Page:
You’ll want to determine what types of content and content topics resonate with your target audience and which of those will help you reach your marketing goals. Identifying and structuring different content types can help you adapt your content to a multi-device and multi-channel reality.

Creating content for different channels

Deciding what topics to create content for

  • Subject Matter Experts:Involve subject matter experts on your team or within the industry.
  • Your Audience: Ask your audience what they want to know more about.
  • Past Performance: Look at what content is performing well for you.
  • Industry Performance: Identify trends and what content is performing well in your industry.
  • Competitor Performance: Keep an eye on what content your competitors are creating and succeeding with.
  • Thought Leadership: Create content on topics you want to be considered a thought leader in.
  • Search Intent & Keywords: Perform an SEO audit and keyword research to determine which keywords and topics your audience is searching for.
  • Content Gaps: Perform an audit of existing content to identify gaps in topics you want to cover or areas of opportunity to expand on topics.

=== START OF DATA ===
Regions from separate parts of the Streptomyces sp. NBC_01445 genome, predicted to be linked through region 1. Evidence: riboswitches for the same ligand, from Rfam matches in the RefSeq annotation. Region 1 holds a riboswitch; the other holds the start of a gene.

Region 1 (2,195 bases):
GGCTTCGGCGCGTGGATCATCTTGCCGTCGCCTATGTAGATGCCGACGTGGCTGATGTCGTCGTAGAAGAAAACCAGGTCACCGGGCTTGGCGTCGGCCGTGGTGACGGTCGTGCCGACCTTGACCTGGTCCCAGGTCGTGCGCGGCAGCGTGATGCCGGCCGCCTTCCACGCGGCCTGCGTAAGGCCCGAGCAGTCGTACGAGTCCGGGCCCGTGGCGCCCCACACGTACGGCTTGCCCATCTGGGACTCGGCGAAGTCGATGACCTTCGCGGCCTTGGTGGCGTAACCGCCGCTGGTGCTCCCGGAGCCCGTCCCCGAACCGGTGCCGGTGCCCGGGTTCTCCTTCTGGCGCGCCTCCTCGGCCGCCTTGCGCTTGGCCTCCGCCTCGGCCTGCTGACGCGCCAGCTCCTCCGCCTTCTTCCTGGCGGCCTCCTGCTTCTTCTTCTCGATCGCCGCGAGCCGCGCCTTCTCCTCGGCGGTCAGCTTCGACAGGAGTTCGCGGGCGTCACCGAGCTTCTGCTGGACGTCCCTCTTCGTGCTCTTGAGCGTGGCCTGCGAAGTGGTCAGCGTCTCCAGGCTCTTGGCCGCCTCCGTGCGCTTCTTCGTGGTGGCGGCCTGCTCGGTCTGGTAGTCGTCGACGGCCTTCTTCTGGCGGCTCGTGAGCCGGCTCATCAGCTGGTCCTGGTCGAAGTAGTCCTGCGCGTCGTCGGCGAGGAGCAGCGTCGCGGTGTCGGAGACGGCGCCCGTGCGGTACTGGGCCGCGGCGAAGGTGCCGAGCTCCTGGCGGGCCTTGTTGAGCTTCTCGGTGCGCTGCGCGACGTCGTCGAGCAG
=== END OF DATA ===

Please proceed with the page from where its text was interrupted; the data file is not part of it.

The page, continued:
Whatever topics you commit to, they have to be relevant and useful for your audience and the business. Remember, content is an asset. It should never be a case of churning out ill-considered content and then moving on to the next creation task.

An editorial calendar to keep content creation on track

An editorial calendar is only one part of the content creation plan and toolbox. It’s useful to create a content calendar to schedule content and define the cadence in which you will publish your content.

A style guide for content creation

Your content style guide will help content creators know your organisation’s rules around format, style, voice, and tone. This is important for achieving consistency across all content that is created and is even more important if you use third-party writers or have a decentralized publishing model.

Creating a content brief

One way to start off on the right track, and help others understand what’s needed from them is to write a content brief. This will outline the precise requirements and ensure the content that is created is what’s needed. It’s easier for the creators, there is less time wasted making edits and amends, and it’s always handy to have a reference for what was asked for… just in case.

Download a free 4 page essential guide to content creation.